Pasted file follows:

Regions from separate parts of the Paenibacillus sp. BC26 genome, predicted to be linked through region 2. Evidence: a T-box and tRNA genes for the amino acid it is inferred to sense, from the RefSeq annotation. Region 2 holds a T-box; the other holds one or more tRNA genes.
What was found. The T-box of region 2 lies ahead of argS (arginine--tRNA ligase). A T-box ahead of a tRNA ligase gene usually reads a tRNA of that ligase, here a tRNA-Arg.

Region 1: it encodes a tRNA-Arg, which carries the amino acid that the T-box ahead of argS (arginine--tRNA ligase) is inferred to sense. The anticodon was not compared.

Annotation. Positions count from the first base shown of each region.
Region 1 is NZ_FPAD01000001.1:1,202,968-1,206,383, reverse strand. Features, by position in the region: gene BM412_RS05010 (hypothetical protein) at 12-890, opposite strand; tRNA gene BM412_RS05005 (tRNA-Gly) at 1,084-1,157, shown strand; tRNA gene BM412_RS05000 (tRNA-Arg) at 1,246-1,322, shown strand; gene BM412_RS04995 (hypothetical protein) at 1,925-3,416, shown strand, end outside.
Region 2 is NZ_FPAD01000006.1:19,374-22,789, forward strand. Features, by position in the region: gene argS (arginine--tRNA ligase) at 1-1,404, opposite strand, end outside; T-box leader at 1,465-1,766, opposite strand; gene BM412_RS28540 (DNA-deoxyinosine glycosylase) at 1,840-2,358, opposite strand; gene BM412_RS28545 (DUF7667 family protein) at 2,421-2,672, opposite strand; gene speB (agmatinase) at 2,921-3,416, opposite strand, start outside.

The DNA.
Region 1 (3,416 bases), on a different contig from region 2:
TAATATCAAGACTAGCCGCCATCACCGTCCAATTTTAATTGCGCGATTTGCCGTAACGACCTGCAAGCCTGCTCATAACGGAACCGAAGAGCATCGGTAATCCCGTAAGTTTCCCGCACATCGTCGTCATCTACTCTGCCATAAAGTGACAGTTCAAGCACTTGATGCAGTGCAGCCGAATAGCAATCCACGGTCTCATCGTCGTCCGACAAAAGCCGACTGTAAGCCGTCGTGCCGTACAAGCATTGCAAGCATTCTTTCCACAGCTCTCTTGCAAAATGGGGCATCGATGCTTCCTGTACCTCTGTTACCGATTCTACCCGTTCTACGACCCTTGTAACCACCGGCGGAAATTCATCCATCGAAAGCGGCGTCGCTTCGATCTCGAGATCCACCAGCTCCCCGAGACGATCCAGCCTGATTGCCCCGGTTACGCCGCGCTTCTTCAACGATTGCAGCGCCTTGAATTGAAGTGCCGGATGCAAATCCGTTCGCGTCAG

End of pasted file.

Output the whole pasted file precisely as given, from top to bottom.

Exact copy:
Regions from separate parts of the Paenibacillus sp. BC26 genome, predicted to be linked through region 2. Evidence: a T-box and tRNA genes for the amino acid it is inferred to sense, from the RefSeq annotation. Region 2 holds a T-box; the other holds one or more tRNA genes.
What was found. The T-box of region 2 lies ahead of argS (arginine--tRNA ligase). A T-box ahead of a tRNA ligase gene usually reads a tRNA of that ligase, here a tRNA-Arg.

Region 1: it encodes a tRNA-Arg, which carries the amino acid that the T-box ahead of argS (arginine--tRNA ligase) is inferred to sense. The anticodon was not compared.

Annotation. Positions count from the first base shown of each region.
Region 1 is NZ_FPAD01000001.1:1,202,968-1,206,383, reverse strand. Features, by position in the region: gene BM412_RS05010 (hypothetical protein) at 12-890, opposite strand; tRNA gene BM412_RS05005 (tRNA-Gly) at 1,084-1,157, shown strand; tRNA gene BM412_RS05000 (tRNA-Arg) at 1,246-1,322, shown strand; gene BM412_RS04995 (hypothetical protein) at 1,925-3,416, shown strand, end outside.
Region 2 is NZ_FPAD01000006.1:19,374-22,789, forward strand. Features, by position in the region: gene argS (arginine--tRNA ligase) at 1-1,404, opposite strand, end outside; T-box leader at 1,465-1,766, opposite strand; gene BM412_RS28540 (DNA-deoxyinosine glycosylase) at 1,840-2,358, opposite strand; gene BM412_RS28545 (DUF7667 family protein) at 2,421-2,672, opposite strand; gene speB (agmatinase) at 2,921-3,416, opposite strand, start outside.

The DNA.
Region 1 (3,416 bases), on a different contig from region 2:
TAATATCAAGACTAGCCGCCATCACCGTCCAATTTTAATTGCGCGATTTGCCGTAACGACCTGCAAGCCTGCTCATAACGGAACCGAAGAGCATCGGTAATCCCGTAAGTTTCCCGCACATCGTCGTCATCTACTCTGCCATAAAGTGACAGTTCAAGCACTTGATGCAGTGCAGCCGAATAGCAATCCACGGTCTCATCGTCGTCCGACAAAAGCCGACTGTAAGCCGTCGTGCCGTACAAGCATTGCAAGCATTCTTTCCACAGCTCTCTTGCAAAATGGGGCATCGATGCTTCCTGTACCTCTGTTACCGATTCTACCCGTTCTACGACCCTTGTAACCACCGGCGGAAATTCATCCATCGAAAGCGGCGTCGCTTCGATCTCGAGATCCACCAGCTCCCCGAGACGATCCAGCCTGATTGCCCCGGTTACGCCGCGCTTCTTCAACGATTGCAGCGCCTTGAATTGAAGTGCCGGATGCAAATCCGTTCGCGTCAG